The other contentions of defendant as to trial errors are not well taken. Defendant complains that plaintiff was allowed to testify that the explosion rocked her house off its foundation. This was apparently based on her observing the repairmen later jack up the house to fix it. However, the jury had her other testimony as to the sensation felt at the time of the explosion and could weigh this with the testimony as to the jacking up of the house. It was, of course, open to the defendant to argue that the jacking up was for the purpose of repairing fire damage rather than to correct a movement of the house from the explosion, but this goes to the weight to be accorded her testimony rather than its admissibility. The medical examiner's report was properly admitted under the business entry rule. Gaussen v. United Fruit Co., 412 F.2d 72 (2d Cir. 1969). There is here no incentive to falsify because the entry might be used in later litigation by the entrant's employer as in Palmer v. Hoffman, 318 U.S. 109, 63 S. Ct. 477, 87 L. Ed. 645 (1943). We do not find that the summing up of plaintiff's counsel strayed unduly from fair comment on the facts and issues in the case. We find no error in the other rulings on evidence which are questioned. The charge, taken as a whole, sufficiently covered the issues including the substance of defendant's requests.
The attack on the amount of the verdict on the claim for conscious pain and suffering is, however, well taken. Plaintiff's decedent was dead by the time the firemen reached him, within an hour and a half of the explosion. There is no affirmative evidence that he survived the explosion by any precise amount of time or for how long he was conscious after the explosion. There is evidence, however, that he survived long enough to breathe some soot from the fire into his lungs. If conscious, he must have suffered excruciating pain from his extensive burns during the period before his asphyxiation. The measurement of suffering in monetary terms is extremely difficult, if not frankly impossible, and the courts of New York appear to place a limitation considerably short of the amount of the award in this case to suffering for so short a time. See Cook v. Erwin, 30 A.D.2d 579, 289 N.Y.S.2d 730 (1968). In that case the deceased lived for three hours after the accident with gasoline burns of the second degree on 50% of his body. A verdict for $15,000 for conscious pain and suffering was held on appeal to be excessive and was reduced to $10,000.1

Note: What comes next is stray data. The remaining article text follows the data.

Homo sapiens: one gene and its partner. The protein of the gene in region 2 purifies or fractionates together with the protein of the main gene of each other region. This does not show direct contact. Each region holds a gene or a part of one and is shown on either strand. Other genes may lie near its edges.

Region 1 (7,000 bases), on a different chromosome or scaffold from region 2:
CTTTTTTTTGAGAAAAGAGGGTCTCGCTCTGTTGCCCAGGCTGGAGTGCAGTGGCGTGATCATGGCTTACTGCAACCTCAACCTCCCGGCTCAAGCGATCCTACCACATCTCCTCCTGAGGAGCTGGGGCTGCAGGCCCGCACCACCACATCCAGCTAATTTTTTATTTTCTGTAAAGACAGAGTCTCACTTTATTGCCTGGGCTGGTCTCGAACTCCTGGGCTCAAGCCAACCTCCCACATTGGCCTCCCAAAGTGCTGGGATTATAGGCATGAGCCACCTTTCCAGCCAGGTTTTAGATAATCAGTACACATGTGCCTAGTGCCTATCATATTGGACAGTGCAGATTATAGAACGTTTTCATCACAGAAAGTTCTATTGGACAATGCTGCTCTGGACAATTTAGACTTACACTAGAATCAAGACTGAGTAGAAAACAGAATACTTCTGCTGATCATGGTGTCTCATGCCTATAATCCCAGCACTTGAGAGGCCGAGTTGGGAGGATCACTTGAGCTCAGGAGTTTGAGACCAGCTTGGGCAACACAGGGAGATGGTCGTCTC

We have held that we have the authority to examine the amount of verdicts giving every benefit of the doubt to the trial judge who determined that the verdict was not excessive. Dagnello v. Long Island R. R., 289 F.2d 797 (2d Cir. 1961); Wicks v. Henken, 378 F.2d 395 (2d Cir. 1967). In Dagnello, we rejected the contention that the Seventh Amendment negates such a power. The Supreme Court appears to agree that the power does exist. Grunenthal v. Long Island R. R., 393 U.S. 156, 89 S. Ct. 331, 21 L. Ed. 2d 309 (1968).
We have, however, refused to reverse a refusal to set aside verdicts in excess of that in Cook v. Erwin, supra, even though the period of suffering was shorter. See Dellaripa v. New York, N. H. & H. R.R., 257 F.2d 733 (2d Cir. 1958) (death same day, proven period of consciousness, with extreme pain, fear of leg amputation, federal question award of $22,500 upheld).2 Whether or not the limitations on our powers of review are found in state law, or in the federal constitution and the statutes creating the system of inferior federal courts,3 the state courts apply standards of excessiveness generally similar to those used by us in federal question cases. The question is whether the award was so grossly excessive in the light of the facts proved that it was an abuse of discretion to allow it to stand. We conclude that in view of the lack of evidence of more than a very short period of survival, the award of $50,000 for conscious pain and suffering is grossly excessive in the light of the level of recovery approved in federal and state courts in cases during recent years and must be set aside unless a remittitur of $40,000 is filed.